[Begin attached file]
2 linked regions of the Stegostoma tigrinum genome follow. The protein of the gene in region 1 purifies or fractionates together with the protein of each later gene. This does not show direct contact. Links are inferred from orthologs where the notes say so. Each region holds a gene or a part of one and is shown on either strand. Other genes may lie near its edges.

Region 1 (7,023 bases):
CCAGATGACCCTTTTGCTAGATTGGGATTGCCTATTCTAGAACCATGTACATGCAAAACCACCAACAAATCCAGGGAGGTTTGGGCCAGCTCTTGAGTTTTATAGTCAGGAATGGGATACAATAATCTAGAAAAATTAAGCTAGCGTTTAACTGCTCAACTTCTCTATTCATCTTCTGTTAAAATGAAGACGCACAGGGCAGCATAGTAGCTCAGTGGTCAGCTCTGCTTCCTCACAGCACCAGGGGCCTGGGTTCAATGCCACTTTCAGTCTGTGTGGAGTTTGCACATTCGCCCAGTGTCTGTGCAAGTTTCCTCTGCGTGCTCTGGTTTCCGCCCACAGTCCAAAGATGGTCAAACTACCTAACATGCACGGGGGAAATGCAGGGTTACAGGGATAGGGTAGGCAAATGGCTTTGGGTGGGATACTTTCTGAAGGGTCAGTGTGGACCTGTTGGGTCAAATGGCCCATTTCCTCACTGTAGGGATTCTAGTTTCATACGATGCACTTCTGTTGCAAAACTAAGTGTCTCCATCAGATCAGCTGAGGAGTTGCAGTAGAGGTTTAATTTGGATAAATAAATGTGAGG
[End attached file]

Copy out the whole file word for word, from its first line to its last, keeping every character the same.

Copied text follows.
2 linked regions of the Stegostoma tigrinum genome follow. The protein of the gene in region 1 purifies or fractionates together with the protein of each later gene. This does not show direct contact. Links are inferred from orthologs where the notes say so. Each region holds a gene or a part of one and is shown on either strand. Other genes may lie near its edges.

Region 1 (7,023 bases):
CCAGATGACCCTTTTGCTAGATTGGGATTGCCTATTCTAGAACCATGTACATGCAAAACCACCAACAAATCCAGGGAGGTTTGGGCCAGCTCTTGAGTTTTATAGTCAGGAATGGGATACAATAATCTAGAAAAATTAAGCTAGCGTTTAACTGCTCAACTTCTCTATTCATCTTCTGTTAAAATGAAGACGCACAGGGCAGCATAGTAGCTCAGTGGTCAGCTCTGCTTCCTCACAGCACCAGGGGCCTGGGTTCAATGCCACTTTCAGTCTGTGTGGAGTTTGCACATTCGCCCAGTGTCTGTGCAAGTTTCCTCTGCGTGCTCTGGTTTCCGCCCACAGTCCAAAGATGGTCAAACTACCTAACATGCACGGGGGAAATGCAGGGTTACAGGGATAGGGTAGGCAAATGGCTTTGGGTGGGATACTTTCTGAAGGGTCAGTGTGGACCTGTTGGGTCAAATGGCCCATTTCCTCACTGTAGGGATTCTAGTTTCATACGATGCACTTCTGTTGCAAAACTAAGTGTCTCCATCAGATCAGCTGAGGAGTTGCAGTAGAGGTTTAATTTGGATAAATAAATGTGAGG